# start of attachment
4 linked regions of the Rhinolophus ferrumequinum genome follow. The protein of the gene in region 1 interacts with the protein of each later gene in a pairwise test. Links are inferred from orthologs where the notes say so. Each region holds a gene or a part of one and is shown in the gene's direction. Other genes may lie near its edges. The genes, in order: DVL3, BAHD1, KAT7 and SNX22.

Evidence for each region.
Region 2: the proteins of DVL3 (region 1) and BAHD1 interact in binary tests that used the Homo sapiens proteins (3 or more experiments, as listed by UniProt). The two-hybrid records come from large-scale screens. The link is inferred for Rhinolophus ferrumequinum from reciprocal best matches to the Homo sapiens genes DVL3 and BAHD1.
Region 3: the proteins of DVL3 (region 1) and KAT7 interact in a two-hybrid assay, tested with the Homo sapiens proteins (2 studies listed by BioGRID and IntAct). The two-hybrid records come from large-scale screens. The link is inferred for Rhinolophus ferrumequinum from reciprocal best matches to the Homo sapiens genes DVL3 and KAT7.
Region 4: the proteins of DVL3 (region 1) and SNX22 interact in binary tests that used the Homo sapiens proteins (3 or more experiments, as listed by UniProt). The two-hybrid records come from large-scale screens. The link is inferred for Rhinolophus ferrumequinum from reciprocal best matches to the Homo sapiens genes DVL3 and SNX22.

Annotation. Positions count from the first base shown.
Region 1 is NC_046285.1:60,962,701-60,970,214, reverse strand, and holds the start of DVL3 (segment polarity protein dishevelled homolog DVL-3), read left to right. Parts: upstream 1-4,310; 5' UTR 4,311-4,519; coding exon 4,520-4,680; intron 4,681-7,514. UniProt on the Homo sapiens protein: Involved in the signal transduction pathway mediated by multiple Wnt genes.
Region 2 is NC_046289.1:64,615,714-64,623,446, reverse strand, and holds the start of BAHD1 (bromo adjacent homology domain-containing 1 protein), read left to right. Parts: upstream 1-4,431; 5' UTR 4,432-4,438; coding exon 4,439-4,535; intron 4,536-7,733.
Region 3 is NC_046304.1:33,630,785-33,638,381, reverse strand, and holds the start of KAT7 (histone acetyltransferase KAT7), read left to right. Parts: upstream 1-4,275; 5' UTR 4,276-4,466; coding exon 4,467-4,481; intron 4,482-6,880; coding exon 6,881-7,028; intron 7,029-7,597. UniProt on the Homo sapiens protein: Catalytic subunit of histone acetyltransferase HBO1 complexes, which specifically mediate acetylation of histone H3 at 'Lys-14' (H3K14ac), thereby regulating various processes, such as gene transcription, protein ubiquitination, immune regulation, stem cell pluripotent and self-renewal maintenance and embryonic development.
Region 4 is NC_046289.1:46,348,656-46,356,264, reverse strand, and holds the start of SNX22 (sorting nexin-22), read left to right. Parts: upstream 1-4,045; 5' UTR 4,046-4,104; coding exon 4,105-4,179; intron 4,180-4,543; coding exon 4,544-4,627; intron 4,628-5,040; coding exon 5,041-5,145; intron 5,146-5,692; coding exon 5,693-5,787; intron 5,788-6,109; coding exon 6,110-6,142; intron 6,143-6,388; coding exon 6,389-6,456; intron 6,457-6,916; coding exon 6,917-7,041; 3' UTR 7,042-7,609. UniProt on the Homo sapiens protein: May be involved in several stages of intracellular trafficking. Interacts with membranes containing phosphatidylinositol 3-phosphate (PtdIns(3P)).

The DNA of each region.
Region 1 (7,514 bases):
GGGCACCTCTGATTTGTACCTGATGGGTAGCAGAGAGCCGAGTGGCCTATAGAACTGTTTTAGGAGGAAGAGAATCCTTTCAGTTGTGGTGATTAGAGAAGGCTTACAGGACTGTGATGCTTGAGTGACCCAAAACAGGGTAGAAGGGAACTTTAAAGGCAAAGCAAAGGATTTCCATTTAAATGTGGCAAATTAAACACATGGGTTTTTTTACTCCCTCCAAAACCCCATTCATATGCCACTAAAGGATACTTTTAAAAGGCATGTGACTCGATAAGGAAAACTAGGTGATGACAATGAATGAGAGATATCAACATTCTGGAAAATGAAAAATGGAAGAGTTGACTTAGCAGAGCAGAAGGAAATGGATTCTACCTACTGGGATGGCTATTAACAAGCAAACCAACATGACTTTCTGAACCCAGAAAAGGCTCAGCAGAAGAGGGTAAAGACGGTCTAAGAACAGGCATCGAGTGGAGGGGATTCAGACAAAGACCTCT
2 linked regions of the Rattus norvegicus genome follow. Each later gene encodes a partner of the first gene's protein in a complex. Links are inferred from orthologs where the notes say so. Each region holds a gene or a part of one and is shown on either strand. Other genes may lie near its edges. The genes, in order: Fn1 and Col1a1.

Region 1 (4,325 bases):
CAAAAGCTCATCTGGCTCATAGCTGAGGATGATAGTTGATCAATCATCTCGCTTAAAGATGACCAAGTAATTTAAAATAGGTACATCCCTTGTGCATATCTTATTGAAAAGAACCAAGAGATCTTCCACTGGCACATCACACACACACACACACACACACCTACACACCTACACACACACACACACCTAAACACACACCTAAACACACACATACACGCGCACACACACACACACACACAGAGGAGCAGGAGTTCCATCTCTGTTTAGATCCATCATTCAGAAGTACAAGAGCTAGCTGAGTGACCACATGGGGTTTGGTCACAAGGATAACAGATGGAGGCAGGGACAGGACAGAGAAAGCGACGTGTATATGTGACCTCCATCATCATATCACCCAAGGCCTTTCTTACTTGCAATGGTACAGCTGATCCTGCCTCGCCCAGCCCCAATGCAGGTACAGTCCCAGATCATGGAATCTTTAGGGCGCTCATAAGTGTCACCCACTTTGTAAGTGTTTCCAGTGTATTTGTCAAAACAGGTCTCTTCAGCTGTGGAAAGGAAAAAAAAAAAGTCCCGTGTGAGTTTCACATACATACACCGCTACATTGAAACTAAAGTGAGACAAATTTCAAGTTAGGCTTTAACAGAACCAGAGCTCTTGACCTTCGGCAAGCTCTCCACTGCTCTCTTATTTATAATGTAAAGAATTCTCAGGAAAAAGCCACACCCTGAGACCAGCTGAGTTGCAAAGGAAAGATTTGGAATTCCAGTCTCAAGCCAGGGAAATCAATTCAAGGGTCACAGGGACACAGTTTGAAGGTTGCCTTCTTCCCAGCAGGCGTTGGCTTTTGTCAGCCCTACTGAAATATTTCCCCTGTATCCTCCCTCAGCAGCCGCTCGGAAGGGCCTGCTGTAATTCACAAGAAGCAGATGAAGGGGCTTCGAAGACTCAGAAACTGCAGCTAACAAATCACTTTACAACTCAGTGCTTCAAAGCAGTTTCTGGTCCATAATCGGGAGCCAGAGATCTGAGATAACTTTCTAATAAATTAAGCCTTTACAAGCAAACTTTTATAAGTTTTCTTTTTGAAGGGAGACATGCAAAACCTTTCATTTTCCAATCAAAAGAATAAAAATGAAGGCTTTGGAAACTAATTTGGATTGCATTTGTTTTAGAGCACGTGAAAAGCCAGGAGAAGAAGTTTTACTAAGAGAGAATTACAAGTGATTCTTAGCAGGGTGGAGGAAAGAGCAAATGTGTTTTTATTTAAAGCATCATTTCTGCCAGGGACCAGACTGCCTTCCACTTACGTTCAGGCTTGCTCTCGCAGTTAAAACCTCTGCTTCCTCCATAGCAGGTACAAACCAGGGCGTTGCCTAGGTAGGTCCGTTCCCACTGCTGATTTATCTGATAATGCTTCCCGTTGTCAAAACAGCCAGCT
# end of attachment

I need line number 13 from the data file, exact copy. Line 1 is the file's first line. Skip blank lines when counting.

GGGCACCTCTGATTTGTACCTGATGGGTAGCAGAGAGCCGAGTGGCCTATAGAACTGTTTTAGGAGGAAGAGAATCCTTTCAGTTGTGGTGATTAGAGAAGGCTTACAGGACTGTGATGCTTGAGTGACCCAAAACAGGGTAGAAGGGAACTTTAAAGGCAAAGCAAAGGATTTCCATTTAAATGTGGCAAATTAAACACATGGGTTTTTTTACTCCCTCCAAAACCCCATTCATATGCCACTAAAGGATACTTTTAAAAGGCATGTGACTCGATAAGGAAAACTAGGTGATGACAATGAATGAGAGATATCAACATTCTGGAAAATGAAAAATGGAAGAGTTGACTTAGCAGAGCAGAAGGAAATGGATTCTACCTACTGGGATGGCTATTAACAAGCAAACCAACATGACTTTCTGAACCCAGAAAAGGCTCAGCAGAAGAGGGTAAAGACGGTCTAAGAACAGGCATCGAGTGGAGGGGATTCAGACAAAGACCTCT